Tuesday, July 22, 2014

Nicolas Slonimsky on Val Rosing

[From Perfect Pitch]
In concert recitals Rosing could get away with anything as long as he was confident that his accompanist would follow him through all his vagaries. But a real disaster befell him when he undertook the lead role in an Eastman School production of Gounod's Faust. He knew the arias, but the recitatives were beyond his power of retention. He sang in French, and as usual was not sure of the words. For safety's sake he planted scraps of paper with words written on them in the scenery for the garden scene, which had a lot of recitative in it. At the last moment, a misguided stagehand removed the crucial scraps from the trees and bushes. Rosing began his recitative, went to a corresponding bush, fumbled around and found nothing. He had no other recourse but to keep repeating the first line from his aria, "Salut! refuge chaste et pure!" It was only thanks to his supreme self-assurance that he pulled through.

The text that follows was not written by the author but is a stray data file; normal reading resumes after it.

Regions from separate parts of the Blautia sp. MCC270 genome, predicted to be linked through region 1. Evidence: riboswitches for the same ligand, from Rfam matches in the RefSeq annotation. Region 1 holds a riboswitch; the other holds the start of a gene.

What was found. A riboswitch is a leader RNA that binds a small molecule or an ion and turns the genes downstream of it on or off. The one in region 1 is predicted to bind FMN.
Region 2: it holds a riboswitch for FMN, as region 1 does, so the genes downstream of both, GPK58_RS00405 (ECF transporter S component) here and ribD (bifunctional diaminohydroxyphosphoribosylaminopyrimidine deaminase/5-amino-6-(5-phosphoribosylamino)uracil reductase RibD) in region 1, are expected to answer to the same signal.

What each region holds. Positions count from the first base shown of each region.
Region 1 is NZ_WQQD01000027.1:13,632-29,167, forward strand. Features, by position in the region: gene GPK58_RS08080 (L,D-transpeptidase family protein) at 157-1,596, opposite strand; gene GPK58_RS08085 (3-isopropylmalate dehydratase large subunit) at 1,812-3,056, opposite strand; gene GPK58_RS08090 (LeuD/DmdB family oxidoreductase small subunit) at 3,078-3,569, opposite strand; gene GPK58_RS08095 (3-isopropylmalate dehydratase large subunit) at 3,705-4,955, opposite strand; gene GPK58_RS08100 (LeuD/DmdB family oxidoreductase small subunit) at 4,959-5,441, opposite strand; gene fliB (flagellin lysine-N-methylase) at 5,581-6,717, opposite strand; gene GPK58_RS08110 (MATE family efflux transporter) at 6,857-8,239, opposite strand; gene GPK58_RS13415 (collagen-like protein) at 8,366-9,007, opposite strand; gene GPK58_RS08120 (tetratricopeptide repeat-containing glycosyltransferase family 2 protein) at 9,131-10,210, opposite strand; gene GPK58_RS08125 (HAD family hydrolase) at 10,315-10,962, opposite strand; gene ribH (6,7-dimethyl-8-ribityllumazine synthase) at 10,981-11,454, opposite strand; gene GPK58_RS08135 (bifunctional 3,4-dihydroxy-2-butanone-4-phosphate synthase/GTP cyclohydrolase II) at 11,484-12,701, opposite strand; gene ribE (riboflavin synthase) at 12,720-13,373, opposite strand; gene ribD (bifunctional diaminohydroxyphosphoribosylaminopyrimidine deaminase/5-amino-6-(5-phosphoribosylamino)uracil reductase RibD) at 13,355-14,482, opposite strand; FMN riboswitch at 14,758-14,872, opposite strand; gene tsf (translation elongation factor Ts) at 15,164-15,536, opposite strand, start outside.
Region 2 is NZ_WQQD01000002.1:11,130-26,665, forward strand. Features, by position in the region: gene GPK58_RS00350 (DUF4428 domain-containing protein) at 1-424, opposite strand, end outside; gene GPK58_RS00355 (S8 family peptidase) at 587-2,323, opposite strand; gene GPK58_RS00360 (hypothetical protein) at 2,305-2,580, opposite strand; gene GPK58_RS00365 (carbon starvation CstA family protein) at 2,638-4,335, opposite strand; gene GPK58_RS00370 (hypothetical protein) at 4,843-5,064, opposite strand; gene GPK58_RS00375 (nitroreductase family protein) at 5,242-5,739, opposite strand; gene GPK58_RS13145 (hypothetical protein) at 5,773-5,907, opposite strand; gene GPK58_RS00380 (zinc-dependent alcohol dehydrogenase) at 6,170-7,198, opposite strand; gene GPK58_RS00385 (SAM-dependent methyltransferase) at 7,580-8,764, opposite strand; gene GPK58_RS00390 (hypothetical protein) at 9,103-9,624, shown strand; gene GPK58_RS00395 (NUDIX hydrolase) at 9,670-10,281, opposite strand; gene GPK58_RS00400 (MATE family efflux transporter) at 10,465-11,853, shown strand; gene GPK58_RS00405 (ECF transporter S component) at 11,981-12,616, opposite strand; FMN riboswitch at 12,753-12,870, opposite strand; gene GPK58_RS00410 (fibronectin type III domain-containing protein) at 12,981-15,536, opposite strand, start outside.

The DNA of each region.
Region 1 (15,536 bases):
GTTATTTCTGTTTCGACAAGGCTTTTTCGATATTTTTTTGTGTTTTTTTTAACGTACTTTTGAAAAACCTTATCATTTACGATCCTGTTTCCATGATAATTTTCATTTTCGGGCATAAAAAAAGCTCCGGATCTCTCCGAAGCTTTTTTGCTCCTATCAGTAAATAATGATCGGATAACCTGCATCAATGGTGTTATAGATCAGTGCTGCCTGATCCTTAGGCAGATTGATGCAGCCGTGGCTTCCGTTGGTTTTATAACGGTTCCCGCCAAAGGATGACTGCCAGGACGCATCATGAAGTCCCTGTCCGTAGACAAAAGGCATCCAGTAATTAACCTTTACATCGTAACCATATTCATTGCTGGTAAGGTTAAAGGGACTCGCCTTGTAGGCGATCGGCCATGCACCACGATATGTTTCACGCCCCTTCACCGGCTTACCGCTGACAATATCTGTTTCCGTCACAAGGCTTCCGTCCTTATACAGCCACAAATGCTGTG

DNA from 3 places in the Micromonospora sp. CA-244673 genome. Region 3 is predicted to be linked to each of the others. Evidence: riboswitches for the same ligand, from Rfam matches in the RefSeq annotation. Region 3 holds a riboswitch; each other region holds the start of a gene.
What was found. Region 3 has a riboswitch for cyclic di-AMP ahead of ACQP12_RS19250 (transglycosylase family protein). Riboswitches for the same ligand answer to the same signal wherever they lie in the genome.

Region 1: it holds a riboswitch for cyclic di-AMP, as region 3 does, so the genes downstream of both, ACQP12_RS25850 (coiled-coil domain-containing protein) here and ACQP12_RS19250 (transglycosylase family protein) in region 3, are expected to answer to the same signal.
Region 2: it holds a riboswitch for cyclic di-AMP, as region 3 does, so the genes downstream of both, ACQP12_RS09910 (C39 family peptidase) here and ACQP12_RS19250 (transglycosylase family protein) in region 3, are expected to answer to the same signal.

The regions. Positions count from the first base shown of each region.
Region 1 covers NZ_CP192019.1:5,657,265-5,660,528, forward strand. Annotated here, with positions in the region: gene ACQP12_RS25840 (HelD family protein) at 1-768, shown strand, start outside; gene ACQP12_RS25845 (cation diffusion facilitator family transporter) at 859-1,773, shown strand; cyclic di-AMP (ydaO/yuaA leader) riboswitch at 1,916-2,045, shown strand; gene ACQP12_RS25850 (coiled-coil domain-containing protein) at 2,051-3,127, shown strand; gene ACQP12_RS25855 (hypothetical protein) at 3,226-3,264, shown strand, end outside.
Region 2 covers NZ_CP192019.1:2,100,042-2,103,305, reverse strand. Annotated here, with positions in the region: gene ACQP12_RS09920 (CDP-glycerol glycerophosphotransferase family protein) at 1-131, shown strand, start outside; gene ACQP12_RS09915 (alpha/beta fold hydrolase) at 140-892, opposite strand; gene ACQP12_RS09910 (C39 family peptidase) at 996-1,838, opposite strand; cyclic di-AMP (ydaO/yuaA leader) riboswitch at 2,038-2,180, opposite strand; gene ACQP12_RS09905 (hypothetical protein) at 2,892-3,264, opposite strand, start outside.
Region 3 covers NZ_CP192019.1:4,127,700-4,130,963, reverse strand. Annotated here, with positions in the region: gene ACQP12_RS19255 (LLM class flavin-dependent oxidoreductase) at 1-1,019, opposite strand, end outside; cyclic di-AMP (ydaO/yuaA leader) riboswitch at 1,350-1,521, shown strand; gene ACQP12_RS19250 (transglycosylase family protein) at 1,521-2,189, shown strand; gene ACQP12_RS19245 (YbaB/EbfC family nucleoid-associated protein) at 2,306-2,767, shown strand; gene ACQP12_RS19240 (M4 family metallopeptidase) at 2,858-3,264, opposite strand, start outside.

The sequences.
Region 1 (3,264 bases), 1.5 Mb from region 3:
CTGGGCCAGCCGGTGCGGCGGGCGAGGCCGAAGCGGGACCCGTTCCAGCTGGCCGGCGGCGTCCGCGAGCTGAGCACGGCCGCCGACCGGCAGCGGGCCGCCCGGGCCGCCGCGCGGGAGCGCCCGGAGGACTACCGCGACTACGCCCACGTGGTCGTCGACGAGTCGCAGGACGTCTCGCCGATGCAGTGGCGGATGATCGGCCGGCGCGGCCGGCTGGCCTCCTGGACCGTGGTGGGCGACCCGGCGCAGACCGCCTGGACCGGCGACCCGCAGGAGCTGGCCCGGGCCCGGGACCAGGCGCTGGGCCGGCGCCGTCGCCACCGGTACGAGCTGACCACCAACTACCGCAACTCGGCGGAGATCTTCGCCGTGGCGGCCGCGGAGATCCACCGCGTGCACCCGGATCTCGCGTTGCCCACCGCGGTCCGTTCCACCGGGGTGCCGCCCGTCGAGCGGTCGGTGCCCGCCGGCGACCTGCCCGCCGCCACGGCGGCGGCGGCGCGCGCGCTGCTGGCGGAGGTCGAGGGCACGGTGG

More on Val (Vladimir) Rosing here.

1 comment:

jonathanbrodie said...

PERFECT PITCH is a wonderful book. There are lots of musicians I lament not being able to meet (Tobias Hume, HIF Biber, Buddy Holly etc) but included in the list would be Nicholas Slonimsky.

The description of his gig with Frank Zappa in the book is inimitable!